Ann Curry is calling for change.
In the wake of Matt Lauer's ouster as Today cohost over sexual harassment allegations, the veteran journalist and former Today cohost spoke to Landcruisers about the need for women to continue fighting for equal treatment and for more leadership positions at work. And not just in media—across all industries.
"How do we break the glass ceiling? We use this moment to be bold and fearless and not allow ourselves to be sidelined in the workplace," Curry tells Landcruisers in an interview. "The movement towards women's equality has not, is not, finished. We are all part of a sisterhood that is rising. You don't have to feel that you need to shirk, diminish yourself or allow yourself to be diminished. Every step forward you make for yourself creates value in the places that you work. And it makes a space for someone else to continue that."
"So, pay it forward," she says.
Curry says the need for more female leaders at companies is not only "just," but especially practical.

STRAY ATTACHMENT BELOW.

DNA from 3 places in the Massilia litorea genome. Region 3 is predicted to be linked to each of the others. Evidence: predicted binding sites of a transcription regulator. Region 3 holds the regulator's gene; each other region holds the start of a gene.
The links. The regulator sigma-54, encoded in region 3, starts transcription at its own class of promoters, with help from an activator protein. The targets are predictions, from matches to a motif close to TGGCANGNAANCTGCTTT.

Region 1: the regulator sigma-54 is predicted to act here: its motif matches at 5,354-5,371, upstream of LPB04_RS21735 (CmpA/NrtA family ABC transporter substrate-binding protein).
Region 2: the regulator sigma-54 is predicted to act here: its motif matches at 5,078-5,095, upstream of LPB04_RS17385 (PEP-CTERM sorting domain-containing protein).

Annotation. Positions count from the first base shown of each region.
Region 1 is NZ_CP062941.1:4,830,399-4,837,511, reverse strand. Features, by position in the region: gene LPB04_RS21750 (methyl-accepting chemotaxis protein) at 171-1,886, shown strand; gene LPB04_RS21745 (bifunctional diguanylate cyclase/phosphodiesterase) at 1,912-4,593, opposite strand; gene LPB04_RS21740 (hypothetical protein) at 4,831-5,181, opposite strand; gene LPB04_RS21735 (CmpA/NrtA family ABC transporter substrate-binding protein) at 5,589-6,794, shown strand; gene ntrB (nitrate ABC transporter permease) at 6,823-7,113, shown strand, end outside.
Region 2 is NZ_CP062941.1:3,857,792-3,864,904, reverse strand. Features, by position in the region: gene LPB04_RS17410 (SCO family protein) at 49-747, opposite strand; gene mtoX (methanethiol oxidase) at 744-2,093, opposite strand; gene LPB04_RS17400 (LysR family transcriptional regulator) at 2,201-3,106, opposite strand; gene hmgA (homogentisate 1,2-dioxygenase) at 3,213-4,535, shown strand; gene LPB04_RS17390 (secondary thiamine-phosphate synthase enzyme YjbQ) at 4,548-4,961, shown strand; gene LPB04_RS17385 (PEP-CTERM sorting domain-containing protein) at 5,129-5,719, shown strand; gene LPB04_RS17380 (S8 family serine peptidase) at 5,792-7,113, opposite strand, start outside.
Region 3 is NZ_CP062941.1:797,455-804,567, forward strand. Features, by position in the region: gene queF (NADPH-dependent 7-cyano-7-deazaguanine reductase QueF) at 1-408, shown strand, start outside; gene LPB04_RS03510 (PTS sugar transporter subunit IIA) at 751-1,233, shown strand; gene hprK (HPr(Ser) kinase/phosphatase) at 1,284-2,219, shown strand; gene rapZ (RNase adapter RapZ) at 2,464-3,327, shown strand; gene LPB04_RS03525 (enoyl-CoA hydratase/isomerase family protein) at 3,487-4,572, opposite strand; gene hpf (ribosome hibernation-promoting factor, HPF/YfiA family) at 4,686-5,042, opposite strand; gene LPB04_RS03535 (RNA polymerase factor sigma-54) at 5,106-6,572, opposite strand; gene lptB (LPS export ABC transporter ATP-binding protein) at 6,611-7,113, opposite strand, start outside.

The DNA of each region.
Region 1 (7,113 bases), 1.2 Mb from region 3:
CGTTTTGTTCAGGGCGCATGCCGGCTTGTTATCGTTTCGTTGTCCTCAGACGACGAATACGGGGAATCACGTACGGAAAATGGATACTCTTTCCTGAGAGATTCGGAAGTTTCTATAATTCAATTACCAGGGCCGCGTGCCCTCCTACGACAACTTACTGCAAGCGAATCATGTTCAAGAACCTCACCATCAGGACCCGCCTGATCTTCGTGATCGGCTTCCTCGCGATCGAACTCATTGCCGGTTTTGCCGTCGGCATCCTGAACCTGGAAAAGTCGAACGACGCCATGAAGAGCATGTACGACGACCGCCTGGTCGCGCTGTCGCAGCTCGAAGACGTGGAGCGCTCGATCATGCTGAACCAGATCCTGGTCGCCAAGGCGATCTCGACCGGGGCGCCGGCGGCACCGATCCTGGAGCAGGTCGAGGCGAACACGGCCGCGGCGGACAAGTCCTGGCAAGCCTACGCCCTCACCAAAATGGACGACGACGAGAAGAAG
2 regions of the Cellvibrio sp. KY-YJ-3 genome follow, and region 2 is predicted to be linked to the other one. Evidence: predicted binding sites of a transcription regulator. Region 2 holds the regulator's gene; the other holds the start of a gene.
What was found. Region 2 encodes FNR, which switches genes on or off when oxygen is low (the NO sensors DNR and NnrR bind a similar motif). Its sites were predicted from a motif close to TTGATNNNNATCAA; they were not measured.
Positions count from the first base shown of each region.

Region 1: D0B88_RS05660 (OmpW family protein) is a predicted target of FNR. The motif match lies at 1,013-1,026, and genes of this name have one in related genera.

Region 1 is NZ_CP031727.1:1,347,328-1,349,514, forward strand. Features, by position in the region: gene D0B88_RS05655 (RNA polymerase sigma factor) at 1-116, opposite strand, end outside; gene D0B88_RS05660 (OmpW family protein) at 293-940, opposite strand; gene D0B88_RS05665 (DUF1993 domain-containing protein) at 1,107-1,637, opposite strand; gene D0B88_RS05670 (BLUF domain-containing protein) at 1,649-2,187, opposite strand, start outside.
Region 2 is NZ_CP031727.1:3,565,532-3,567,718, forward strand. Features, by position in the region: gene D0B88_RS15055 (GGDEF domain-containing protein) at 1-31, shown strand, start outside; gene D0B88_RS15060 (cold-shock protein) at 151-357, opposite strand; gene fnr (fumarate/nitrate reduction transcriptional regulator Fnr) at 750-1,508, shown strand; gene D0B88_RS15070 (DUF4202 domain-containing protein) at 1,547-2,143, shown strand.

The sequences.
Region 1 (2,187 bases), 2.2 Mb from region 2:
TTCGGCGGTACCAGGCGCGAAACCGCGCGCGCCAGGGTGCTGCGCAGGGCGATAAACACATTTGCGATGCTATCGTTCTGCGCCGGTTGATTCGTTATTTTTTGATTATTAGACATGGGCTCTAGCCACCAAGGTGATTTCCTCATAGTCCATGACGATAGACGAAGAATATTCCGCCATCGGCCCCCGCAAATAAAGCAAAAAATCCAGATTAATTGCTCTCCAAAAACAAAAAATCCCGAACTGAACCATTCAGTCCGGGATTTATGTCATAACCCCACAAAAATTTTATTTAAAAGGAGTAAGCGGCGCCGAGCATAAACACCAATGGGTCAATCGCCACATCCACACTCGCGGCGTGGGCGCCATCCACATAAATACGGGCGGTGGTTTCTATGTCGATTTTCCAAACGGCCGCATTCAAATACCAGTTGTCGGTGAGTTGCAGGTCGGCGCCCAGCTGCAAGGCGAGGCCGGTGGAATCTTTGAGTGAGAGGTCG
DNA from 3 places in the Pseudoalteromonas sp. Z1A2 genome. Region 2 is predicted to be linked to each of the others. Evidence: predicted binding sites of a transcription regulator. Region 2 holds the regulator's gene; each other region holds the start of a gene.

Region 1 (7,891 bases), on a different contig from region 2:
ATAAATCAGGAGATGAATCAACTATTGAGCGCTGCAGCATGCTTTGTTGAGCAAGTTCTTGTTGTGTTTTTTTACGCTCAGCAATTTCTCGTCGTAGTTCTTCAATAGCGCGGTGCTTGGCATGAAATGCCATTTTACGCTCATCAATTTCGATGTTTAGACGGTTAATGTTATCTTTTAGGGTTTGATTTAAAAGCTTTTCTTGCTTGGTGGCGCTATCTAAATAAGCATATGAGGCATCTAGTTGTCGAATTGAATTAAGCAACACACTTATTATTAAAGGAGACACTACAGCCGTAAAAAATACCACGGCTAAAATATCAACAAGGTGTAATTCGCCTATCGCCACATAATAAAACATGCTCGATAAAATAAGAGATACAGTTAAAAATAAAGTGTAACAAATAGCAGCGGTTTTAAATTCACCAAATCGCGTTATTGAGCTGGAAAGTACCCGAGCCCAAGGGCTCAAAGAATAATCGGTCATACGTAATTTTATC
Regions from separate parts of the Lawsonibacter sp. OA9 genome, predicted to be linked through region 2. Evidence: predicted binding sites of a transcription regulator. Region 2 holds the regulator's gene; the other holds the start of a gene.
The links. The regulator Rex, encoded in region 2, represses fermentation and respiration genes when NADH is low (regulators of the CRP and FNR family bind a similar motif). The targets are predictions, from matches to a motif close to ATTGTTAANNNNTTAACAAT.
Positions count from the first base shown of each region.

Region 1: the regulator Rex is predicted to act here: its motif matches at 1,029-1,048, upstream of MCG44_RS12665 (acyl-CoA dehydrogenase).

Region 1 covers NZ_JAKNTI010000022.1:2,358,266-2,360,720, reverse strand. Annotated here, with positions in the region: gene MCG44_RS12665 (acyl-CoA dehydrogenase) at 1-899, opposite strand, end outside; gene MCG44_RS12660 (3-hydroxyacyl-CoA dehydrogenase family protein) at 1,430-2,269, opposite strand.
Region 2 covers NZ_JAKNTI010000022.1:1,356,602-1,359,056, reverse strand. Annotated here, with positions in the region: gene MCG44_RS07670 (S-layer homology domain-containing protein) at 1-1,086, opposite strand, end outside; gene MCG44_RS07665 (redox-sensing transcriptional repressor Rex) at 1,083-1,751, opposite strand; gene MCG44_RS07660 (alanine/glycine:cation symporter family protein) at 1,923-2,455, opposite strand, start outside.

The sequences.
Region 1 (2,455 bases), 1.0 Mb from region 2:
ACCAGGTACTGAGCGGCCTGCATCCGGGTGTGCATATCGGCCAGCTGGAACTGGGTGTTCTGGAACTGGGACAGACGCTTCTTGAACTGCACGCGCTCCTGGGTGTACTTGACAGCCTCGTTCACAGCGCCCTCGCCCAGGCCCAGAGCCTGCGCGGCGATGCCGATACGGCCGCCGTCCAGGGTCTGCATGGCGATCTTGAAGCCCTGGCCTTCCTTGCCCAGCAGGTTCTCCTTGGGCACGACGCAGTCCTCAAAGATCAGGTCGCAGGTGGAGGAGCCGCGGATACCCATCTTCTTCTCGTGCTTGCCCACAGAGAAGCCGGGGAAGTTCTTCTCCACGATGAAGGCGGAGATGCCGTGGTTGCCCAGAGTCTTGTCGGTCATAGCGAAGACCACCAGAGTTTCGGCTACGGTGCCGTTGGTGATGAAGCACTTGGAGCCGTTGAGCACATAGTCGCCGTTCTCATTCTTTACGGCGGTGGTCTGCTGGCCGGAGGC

"It's not simply a matter of fairness or a reflection that a majority of our population is female," she explains. "It's bad business [to not have female leadership]."
And while many of the men Curry has worked with are "wonderful and exemplary," she says it's time for men to "recognize the value that women bring to the leadership of companies and call them up."
According to , only 20 percent of board members at Fortune 500 companies were women in 2016. And only 5 percent of Fortune 500 companies had a female CEO in 2017.
"Women can run any company in America. We are now fully capable of being in mid to upper to top levels of management and we're now fully capable and there's no reason for us not to be in those positions," she says. "It's best for the companies and it's best for our country and it's best for the world."
Curry recently had the opportunity to work with a "wonderful" team of talented, powerful women, while producing her new PBS series .
"It's a rare opportunity to work with a team of all women, we don't always have that opportunity," says Curry, referencing co-executive producer, Justine Kershaw, and PBS general manager, Beth Hoppe. "It was really terrific."
The show, which airs at 8/7c on January 23, reunites people who have experienced pivotal moments in history together. Find out more about the six-part series at .